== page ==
"EF Thailand, the division which is run by EF Education has absolutely no intention of closing. We have business partners in Thailand, franchise school [sic] in Bangkok, which are closing but we are not closing EF in Thailand. In terms of advertising, I do not oversee marketing, and it is not in my realm to comment on rumors about advertising spending." For me, this is a strange comment to make from someone who signs off as the "Senior Operations Manager for Thailand" but who doesn't seem to know anything about the marketing or advertising budget. The words "pass" and "buck" spring to mind!
When pressed for further information she responded with the following, "This year we have reviewed a number of our business partnerships in Thailand and taken the decision to discontinue some of them. Our head office remains in Bangkok, providing educational services to young people, students, adults and members of the business community." Again, watch this space as they say.
The Thai Culture course
The mandatory Thai Culture course has always been in the news since it started in 2006, but there have been a lot of people this year voicing their concerns albeit behind the safety of an avatar on ajarn.forum.net and elsewhere. In 2008, there was also a petition that was posted by one well-known teachers' agency (who shall remain anonymous), the Thai owners of whom have been quite vocal about what they perceive as treating farangs in a despicable way. It seems to me that they are unhappy only because they themselves are getting less and less of an opportunity to exploit the farang teachers who get paid peanuts and who have to often travel upcountry in order to serve their paymasters in Bangkok.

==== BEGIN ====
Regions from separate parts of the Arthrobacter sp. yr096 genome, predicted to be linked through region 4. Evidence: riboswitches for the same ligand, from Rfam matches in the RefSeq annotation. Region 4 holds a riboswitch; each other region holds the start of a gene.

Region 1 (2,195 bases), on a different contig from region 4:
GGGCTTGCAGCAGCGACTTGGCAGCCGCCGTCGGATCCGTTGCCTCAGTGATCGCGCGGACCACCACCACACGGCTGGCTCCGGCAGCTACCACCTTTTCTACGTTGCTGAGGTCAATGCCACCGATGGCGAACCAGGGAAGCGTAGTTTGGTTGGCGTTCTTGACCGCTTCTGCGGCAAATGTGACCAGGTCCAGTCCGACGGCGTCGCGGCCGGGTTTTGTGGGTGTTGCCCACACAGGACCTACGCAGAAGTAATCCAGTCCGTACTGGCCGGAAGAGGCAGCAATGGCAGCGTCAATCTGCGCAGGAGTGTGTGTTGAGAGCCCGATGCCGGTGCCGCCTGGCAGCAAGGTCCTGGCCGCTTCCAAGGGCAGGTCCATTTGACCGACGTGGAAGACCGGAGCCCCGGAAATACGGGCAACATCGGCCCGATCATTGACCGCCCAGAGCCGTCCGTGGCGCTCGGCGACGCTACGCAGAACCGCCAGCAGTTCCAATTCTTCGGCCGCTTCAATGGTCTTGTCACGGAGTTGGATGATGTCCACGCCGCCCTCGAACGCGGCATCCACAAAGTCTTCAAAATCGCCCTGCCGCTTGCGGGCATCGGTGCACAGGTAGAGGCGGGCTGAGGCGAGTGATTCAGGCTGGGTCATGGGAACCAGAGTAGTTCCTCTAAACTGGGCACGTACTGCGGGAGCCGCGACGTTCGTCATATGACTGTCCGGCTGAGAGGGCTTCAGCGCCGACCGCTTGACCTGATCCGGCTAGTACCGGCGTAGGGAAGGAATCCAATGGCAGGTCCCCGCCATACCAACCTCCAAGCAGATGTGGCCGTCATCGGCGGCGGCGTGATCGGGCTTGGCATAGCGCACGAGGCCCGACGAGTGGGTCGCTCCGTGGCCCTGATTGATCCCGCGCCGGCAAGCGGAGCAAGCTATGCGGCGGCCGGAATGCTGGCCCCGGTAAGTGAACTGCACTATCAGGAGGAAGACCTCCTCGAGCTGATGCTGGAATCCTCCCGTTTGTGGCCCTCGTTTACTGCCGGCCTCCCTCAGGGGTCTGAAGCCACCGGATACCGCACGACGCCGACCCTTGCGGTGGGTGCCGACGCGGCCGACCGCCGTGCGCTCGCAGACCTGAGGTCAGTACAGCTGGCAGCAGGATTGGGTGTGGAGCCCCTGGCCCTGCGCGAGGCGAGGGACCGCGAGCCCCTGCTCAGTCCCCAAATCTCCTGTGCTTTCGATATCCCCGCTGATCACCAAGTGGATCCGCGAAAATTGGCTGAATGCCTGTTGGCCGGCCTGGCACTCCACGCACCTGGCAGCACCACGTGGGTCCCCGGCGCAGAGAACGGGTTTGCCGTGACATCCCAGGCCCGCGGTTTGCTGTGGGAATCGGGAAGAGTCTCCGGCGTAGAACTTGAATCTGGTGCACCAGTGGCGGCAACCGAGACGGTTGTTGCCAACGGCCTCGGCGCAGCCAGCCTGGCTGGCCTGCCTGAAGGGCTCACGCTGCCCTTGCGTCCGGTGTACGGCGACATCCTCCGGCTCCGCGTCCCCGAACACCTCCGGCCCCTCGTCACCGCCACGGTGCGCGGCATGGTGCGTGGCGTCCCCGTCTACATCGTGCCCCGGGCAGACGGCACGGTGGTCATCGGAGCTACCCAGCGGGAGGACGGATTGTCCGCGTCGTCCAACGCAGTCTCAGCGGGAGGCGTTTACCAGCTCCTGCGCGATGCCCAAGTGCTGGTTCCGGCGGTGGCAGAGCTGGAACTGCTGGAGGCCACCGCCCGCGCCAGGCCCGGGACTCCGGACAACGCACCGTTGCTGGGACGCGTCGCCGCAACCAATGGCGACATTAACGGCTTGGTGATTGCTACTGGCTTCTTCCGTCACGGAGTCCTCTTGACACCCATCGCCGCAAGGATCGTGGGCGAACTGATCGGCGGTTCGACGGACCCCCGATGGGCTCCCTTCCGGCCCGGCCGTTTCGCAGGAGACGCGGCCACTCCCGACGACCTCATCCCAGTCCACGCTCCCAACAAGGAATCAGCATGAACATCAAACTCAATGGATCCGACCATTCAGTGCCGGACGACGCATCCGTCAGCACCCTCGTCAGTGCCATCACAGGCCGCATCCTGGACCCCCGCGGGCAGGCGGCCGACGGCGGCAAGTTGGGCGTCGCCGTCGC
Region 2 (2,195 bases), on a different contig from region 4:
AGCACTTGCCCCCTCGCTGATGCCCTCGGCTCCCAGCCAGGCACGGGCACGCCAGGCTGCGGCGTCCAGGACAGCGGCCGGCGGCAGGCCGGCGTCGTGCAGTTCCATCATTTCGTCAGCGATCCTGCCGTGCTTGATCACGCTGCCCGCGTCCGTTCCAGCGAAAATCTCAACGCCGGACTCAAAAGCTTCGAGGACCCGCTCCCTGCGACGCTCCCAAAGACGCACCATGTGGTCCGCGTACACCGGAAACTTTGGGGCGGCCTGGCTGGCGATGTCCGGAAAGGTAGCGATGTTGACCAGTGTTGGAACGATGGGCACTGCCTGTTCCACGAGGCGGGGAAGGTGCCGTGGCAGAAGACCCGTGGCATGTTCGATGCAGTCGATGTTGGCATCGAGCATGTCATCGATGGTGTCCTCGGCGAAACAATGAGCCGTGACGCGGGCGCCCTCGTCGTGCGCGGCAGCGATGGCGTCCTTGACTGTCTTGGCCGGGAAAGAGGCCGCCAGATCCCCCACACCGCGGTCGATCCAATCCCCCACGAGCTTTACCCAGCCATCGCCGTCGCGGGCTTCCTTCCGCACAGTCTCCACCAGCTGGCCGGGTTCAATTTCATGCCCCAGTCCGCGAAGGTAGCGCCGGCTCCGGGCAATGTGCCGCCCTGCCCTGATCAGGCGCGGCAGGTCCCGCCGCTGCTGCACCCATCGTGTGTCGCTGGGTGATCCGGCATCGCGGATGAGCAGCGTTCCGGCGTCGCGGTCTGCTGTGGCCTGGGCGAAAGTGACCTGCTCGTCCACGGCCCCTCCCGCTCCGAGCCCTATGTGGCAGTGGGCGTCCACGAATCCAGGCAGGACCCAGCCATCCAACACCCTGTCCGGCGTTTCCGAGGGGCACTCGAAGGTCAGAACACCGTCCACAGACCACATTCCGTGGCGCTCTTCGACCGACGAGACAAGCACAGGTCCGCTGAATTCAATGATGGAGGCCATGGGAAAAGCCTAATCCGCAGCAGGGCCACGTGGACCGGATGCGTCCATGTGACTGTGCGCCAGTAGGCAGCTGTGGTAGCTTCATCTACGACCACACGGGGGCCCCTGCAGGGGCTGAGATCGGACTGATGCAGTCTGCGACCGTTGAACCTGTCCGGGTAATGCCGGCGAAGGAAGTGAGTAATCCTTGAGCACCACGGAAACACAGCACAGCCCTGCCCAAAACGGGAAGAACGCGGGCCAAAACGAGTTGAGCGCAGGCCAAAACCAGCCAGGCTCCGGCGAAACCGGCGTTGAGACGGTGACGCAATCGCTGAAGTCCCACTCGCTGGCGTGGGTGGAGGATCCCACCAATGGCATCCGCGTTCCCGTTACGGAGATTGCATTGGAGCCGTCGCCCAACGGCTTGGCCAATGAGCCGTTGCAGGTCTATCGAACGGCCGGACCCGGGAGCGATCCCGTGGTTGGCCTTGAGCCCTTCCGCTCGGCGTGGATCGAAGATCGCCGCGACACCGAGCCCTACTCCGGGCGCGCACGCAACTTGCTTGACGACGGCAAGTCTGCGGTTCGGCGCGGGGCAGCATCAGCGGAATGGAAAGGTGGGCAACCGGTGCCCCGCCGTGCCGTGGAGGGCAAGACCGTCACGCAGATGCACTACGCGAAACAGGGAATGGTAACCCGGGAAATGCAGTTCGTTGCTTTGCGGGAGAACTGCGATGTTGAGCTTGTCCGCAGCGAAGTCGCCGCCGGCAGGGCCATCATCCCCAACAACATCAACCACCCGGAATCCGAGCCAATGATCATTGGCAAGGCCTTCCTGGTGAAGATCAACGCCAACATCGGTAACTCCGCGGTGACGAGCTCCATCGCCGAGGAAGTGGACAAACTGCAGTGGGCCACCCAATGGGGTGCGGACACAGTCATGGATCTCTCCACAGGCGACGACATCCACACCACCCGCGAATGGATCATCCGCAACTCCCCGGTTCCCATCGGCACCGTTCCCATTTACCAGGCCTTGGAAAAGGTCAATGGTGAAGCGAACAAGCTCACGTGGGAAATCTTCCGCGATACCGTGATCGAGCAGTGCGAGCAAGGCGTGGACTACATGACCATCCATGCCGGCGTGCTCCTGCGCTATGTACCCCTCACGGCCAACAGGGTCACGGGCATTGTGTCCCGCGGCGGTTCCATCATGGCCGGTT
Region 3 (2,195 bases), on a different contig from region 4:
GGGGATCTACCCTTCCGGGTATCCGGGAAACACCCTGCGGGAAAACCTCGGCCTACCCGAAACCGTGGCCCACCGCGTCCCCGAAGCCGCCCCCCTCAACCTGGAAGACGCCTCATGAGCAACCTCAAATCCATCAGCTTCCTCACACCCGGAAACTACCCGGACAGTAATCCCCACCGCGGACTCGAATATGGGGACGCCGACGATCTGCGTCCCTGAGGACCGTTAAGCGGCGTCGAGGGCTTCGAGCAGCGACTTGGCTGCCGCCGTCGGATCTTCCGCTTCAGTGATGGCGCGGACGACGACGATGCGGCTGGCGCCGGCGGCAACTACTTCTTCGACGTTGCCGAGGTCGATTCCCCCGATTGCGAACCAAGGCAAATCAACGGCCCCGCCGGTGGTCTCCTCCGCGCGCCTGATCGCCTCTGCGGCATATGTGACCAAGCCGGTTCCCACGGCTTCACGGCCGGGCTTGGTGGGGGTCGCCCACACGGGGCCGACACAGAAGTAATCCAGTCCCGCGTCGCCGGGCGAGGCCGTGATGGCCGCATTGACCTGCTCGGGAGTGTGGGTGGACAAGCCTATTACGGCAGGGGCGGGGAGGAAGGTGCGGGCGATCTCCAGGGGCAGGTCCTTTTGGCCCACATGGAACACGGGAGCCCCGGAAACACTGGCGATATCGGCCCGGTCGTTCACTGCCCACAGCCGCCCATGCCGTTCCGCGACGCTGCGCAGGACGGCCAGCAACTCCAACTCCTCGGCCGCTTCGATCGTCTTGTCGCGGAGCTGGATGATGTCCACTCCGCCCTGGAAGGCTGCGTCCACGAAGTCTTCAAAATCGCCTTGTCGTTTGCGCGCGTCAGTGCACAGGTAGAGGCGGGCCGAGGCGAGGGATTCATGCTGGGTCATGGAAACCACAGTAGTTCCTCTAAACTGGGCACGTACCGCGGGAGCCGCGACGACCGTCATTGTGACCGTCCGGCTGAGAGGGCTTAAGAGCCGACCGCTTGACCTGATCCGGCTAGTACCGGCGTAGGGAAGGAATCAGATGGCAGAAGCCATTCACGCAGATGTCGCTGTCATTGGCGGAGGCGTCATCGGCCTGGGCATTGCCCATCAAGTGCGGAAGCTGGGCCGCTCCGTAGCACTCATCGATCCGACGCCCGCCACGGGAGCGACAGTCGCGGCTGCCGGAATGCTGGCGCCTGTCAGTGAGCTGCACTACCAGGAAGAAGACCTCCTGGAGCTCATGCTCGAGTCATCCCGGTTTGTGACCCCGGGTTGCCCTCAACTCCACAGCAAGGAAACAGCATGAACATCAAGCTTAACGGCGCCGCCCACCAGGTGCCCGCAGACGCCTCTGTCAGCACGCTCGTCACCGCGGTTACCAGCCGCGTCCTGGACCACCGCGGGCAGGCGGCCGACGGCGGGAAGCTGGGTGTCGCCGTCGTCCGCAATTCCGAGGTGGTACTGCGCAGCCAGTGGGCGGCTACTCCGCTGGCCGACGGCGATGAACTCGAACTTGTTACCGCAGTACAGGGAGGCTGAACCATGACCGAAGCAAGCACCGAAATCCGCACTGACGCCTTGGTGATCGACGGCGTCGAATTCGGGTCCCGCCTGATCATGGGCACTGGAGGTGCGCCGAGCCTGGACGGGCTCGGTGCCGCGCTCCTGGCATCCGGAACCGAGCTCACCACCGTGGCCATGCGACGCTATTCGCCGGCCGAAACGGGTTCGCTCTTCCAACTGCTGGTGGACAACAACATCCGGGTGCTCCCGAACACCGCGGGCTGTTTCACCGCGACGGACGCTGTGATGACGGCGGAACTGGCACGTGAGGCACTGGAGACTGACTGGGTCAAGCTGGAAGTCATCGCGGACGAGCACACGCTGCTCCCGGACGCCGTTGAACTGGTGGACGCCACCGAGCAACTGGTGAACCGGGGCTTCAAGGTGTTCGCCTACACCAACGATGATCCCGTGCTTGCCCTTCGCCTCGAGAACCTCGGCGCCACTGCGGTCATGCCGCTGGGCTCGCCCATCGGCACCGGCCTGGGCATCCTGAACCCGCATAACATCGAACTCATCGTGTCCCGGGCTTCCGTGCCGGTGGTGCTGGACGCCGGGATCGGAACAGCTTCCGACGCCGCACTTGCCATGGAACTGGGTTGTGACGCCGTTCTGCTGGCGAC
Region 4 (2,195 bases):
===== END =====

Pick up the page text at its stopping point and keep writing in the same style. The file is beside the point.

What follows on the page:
I had to laugh though when I read this for it neatly sums up just how far a Thai school owner will go in order to be critical of their superiors at The Teachers' Council of Thailand, the ministry that oversees the test which determines whether a teacher will be awarded a teaching license or not.
"WE feel that this is another way of extorting money from foreigners who wish to teach in Thailand and highly unnecessary in time and cost. WE urgently request that you send a written objection to this email address to be taken personally to the Ministry of Education to protest this course. WE ALL NEED YOUR SUPPORT!!!" Three more words spring to mind - "Pot" "kettle" and "black".
Like any petition that, on rare occasions, gets started in the Land of Smiles, it came to nothing as one would expect given the price for making criticism public - blacklisting, failure to have a visa or work permit renewed, or even worse, deportation. Like the German officer used to say, during interrogation in the old movies, "Resistance is futile!" Nuff said. If the rumours are to be believed, the Thai Culture course will soon be scrapped anyway, or allowed to fade quietly away as if it never existed, which is the uniquely Thai way of discontinuing deeply unpopular practices thus saving a degree of face.
One wonders what else is in store for the world of EFL in Thailand this coming year? Whatever it is, I hope it's good! Have a great 2010!
Tom Tuohy is a teacher and writer. His blog is http://ramblingsofanurbancrazyman.blogspot.com Some of the material in this article will be republished in two articles for the EL Gazette in their February and March 2010 editions.